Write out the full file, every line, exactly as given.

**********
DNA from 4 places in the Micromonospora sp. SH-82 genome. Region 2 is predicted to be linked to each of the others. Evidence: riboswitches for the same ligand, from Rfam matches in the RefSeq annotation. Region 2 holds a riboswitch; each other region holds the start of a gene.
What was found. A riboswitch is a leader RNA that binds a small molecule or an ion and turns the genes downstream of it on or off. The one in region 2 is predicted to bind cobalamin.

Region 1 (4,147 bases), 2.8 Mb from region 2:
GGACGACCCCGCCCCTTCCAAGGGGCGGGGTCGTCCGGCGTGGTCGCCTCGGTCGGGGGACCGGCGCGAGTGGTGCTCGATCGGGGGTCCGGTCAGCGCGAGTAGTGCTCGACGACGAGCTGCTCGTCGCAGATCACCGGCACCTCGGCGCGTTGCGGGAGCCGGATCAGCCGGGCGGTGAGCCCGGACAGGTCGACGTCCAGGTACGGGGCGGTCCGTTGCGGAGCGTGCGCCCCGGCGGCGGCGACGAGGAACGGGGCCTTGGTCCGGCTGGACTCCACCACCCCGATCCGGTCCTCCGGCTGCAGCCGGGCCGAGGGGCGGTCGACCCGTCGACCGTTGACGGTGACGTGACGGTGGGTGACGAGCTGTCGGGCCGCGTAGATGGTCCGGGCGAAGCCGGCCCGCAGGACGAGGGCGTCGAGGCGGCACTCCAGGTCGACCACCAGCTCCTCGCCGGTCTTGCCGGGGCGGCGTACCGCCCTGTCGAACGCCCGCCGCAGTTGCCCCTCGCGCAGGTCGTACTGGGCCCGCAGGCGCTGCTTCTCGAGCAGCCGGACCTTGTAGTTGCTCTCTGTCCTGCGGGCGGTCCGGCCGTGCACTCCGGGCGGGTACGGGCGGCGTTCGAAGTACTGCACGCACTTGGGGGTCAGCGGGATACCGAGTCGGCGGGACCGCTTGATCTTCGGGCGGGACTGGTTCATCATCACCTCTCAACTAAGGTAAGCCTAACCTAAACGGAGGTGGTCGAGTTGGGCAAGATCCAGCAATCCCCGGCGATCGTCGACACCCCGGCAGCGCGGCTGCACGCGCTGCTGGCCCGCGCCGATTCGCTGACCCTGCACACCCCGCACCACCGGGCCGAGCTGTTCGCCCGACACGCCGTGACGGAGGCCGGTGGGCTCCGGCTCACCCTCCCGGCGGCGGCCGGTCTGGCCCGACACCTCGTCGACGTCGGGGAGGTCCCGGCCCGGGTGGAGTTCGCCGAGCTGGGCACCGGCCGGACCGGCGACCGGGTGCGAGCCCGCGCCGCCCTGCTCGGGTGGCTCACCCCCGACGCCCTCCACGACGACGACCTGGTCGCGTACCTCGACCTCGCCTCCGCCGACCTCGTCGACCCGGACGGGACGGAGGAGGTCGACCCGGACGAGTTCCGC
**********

DNA from 4 places in the Micromonospora sp. SH-82 genome. Region 2 is predicted to be linked to each of the others. Evidence: riboswitches for the same ligand, from Rfam matches in the RefSeq annotation. Region 2 holds a riboswitch; each other region holds the start of a gene.
What was found. A riboswitch is a leader RNA that binds a small molecule or an ion and turns the genes downstream of it on or off. The one in region 2 is predicted to bind cobalamin.

Region 1 (4,147 bases), 2.8 Mb from region 2:
GGACGACCCCGCCCCTTCCAAGGGGCGGGGTCGTCCGGCGTGGTCGCCTCGGTCGGGGGACCGGCGCGAGTGGTGCTCGATCGGGGGTCCGGTCAGCGCGAGTAGTGCTCGACGACGAGCTGCTCGTCGCAGATCACCGGCACCTCGGCGCGTTGCGGGAGCCGGATCAGCCGGGCGGTGAGCCCGGACAGGTCGACGTCCAGGTACGGGGCGGTCCGTTGCGGAGCGTGCGCCCCGGCGGCGGCGACGAGGAACGGGGCCTTGGTCCGGCTGGACTCCACCACCCCGATCCGGTCCTCCGGCTGCAGCCGGGCCGAGGGGCGGTCGACCCGTCGACCGTTGACGGTGACGTGACGGTGGGTGACGAGCTGTCGGGCCGCGTAGATGGTCCGGGCGAAGCCGGCCCGCAGGACGAGGGCGTCGAGGCGGCACTCCAGGTCGACCACCAGCTCCTCGCCGGTCTTGCCGGGGCGGCGTACCGCCCTGTCGAACGCCCGCCGCAGTTGCCCCTCGCGCAGGTCGTACTGGGCCCGCAGGCGCTGCTTCTCGAGCAGCCGGACCTTGTAGTTGCTCTCTGTCCTGCGGGCGGTCCGGCCGTGCACTCCGGGCGGGTACGGGCGGCGTTCGAAGTACTGCACGCACTTGGGGGTCAGCGGGATACCGAGTCGGCGGGACCGCTTGATCTTCGGGCGGGACTGGTTCATCATCACCTCTCAACTAAGGTAAGCCTAACCTAAACGGAGGTGGTCGAGTTGGGCAAGATCCAGCAATCCCCGGCGATCGTCGACACCCCGGCAGCGCGGCTGCACGCGCTGCTGGCCCGCGCCGATTCGCTGACCCTGCACACCCCGCACCACCGGGCCGAGCTGTTCGCCCGACACGCCGTGACGGAGGCCGGTGGGCTCCGGCTCACCCTCCCGGCGGCGGCCGGTCTGGCCCGACACCTCGTCGACGTCGGGGAGGTCCCGGCCCGGGTGGAGTTCGCCGAGCTGGGCACCGGCCGGACCGGCGACCGGGTGCGAGCCCGCGCCGCCCTGCTCGGGTGGCTCACCCCCGACGCCCTCCACGACGACGACCTGGTCGCGTACCTCGACCTCGCCTCCGCCGACCTCGTCGACCCGGACGGGACGGAGGAGGTCGACCCGGACGAGTTCCGC